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Photographer's Note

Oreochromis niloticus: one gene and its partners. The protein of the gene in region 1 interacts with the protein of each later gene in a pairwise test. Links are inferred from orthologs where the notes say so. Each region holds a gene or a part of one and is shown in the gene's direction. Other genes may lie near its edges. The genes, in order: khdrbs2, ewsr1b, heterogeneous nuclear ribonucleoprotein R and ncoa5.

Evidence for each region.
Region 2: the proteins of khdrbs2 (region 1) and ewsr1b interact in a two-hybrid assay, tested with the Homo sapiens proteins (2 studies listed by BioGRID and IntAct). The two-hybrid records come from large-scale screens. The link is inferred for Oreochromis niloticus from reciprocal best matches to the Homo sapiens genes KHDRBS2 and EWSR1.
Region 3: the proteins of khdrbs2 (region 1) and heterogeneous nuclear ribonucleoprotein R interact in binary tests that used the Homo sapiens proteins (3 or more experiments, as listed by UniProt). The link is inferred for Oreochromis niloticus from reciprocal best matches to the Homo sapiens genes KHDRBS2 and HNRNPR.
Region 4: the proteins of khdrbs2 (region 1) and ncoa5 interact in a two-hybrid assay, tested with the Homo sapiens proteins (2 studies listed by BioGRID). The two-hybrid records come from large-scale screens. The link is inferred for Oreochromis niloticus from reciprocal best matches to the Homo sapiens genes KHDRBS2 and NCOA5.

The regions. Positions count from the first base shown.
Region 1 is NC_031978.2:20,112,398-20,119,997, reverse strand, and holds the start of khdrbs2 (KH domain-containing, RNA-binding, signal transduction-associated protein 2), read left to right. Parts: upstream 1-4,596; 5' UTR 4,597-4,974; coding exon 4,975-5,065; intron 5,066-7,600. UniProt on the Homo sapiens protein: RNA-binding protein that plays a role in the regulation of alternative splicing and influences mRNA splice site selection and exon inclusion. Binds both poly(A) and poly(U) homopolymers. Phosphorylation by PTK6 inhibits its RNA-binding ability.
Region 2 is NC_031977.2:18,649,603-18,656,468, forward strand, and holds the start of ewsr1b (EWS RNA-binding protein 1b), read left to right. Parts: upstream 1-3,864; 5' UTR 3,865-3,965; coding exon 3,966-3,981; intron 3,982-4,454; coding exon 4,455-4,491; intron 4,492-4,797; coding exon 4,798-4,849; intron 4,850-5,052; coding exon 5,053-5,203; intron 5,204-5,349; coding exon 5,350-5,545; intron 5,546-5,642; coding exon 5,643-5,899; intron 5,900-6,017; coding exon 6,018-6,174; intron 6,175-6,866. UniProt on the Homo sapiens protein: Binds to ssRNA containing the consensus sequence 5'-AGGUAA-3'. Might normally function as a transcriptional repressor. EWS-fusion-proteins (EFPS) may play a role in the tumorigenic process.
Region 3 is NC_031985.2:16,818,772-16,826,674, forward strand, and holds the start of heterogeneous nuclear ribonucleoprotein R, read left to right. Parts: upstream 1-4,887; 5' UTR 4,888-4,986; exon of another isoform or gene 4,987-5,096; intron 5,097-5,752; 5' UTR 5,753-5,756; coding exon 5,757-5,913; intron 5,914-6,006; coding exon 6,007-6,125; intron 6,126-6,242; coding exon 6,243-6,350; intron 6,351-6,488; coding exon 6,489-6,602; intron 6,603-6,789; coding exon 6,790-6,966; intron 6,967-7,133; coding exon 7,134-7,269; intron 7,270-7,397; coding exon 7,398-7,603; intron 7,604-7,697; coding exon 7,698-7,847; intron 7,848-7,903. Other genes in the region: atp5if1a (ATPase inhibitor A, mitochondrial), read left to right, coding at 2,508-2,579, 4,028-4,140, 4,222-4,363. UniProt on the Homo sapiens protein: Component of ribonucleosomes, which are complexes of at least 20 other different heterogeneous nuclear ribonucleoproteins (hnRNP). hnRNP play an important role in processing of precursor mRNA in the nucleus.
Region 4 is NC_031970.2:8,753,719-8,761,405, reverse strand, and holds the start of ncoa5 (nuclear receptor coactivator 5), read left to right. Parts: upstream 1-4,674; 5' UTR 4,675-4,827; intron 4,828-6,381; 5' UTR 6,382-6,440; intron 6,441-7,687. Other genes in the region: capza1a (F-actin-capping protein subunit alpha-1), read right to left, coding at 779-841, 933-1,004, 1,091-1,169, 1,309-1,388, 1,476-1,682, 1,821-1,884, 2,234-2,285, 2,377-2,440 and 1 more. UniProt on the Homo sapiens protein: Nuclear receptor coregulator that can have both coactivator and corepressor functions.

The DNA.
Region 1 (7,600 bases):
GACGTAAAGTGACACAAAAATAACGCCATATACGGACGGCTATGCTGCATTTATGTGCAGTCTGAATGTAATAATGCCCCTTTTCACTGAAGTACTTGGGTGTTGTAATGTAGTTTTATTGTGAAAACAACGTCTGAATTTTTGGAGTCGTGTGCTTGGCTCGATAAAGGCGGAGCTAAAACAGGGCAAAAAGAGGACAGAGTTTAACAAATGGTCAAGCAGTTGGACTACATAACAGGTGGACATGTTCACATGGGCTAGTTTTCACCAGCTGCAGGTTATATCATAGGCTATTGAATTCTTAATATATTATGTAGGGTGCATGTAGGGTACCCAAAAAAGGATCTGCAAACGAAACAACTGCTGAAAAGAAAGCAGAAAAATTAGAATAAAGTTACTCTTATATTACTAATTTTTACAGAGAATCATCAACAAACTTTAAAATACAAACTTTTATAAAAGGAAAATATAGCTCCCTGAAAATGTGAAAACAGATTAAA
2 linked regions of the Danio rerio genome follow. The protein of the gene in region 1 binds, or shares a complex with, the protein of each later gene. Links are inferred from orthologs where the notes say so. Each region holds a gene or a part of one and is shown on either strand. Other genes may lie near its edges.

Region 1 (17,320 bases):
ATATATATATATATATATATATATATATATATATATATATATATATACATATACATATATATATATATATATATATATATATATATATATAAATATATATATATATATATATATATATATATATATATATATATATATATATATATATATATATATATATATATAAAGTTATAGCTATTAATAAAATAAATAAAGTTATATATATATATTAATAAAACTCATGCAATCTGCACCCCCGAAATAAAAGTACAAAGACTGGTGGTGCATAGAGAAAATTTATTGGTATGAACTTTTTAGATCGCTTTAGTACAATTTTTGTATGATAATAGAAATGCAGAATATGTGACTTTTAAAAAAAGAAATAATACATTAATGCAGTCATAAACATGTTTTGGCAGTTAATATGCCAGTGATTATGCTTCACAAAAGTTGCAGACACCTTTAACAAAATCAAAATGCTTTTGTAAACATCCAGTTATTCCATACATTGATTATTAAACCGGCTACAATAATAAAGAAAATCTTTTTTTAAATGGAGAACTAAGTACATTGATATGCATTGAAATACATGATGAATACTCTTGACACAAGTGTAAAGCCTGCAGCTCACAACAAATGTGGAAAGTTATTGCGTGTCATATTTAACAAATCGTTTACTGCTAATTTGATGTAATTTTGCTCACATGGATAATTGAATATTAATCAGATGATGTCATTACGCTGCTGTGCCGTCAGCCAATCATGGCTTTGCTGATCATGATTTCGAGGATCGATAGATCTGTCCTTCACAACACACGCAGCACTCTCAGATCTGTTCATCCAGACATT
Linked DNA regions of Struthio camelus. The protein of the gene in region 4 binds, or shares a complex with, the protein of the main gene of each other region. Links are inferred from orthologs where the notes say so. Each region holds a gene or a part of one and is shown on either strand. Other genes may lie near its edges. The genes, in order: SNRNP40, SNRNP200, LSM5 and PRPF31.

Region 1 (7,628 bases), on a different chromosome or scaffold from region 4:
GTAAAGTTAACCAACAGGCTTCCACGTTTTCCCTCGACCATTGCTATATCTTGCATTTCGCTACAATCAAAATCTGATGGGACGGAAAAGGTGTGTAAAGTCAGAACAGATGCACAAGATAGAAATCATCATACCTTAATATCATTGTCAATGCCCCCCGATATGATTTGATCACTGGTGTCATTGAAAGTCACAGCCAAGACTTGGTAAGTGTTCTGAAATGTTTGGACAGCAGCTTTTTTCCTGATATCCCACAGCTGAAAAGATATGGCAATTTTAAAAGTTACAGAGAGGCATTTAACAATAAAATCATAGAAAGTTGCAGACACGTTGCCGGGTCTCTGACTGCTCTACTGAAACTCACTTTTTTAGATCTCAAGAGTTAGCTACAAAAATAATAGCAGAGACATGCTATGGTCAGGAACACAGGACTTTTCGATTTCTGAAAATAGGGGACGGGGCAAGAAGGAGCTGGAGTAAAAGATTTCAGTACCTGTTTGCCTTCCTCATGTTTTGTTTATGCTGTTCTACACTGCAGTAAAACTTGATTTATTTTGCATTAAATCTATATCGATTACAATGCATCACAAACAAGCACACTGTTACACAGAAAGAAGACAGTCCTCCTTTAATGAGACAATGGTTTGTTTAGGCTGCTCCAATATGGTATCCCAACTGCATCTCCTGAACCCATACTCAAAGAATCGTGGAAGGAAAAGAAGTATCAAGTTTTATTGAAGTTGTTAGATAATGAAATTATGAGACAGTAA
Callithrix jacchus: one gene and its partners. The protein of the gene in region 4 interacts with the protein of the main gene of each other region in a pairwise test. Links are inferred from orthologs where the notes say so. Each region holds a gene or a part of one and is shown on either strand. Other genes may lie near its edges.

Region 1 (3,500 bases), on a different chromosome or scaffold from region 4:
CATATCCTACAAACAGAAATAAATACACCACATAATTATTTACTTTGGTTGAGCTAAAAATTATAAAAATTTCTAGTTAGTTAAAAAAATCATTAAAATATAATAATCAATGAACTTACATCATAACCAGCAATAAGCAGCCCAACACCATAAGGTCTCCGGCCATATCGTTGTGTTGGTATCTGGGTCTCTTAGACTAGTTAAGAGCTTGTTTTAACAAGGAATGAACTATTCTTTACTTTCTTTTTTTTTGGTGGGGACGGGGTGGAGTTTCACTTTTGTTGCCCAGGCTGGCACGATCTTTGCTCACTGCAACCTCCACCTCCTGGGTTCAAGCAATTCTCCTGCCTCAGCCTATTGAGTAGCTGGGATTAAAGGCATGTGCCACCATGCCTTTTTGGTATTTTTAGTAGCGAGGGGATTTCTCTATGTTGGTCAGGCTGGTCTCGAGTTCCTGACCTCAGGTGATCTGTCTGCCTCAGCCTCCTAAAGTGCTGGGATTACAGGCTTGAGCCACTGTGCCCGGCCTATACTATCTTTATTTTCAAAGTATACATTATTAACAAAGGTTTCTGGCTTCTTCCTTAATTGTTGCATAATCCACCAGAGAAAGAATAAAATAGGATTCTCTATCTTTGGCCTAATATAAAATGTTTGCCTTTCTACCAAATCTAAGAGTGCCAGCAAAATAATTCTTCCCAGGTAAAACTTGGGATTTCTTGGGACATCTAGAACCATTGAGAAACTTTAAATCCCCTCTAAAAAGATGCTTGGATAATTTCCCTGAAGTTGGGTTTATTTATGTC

The Angkor-era temple complex Pasat Phra Vihar sits atop a mountain just on the Camboidan side of the border with Thailand. Only accessible from Thailand the temple has been looted of all significant artifacts, but remains a truly remarkable structure. During the 1980s and 1990s, the Khmer Rouge occuppied the temple, using its strategic location to shoot artillery shells into the surrounding plains. At the time of visiting the temple in 2000, land mines still surrounded the temple. Working artillery pieces were also visible, as were the remains of a UN helicopter which had landed in one of the mine fields and exploded. In a peace deal with the Khmer Rouge, the Cambodian government gave most of the tourist jobs at the temple to demobilised Khmer Rouge soldiers. The temple is thus a staggering insight into Cambodian history--not some relic from an ancient past, but a monument imbued with the conflicts and terrible trauma of Cambodia's very recent past.

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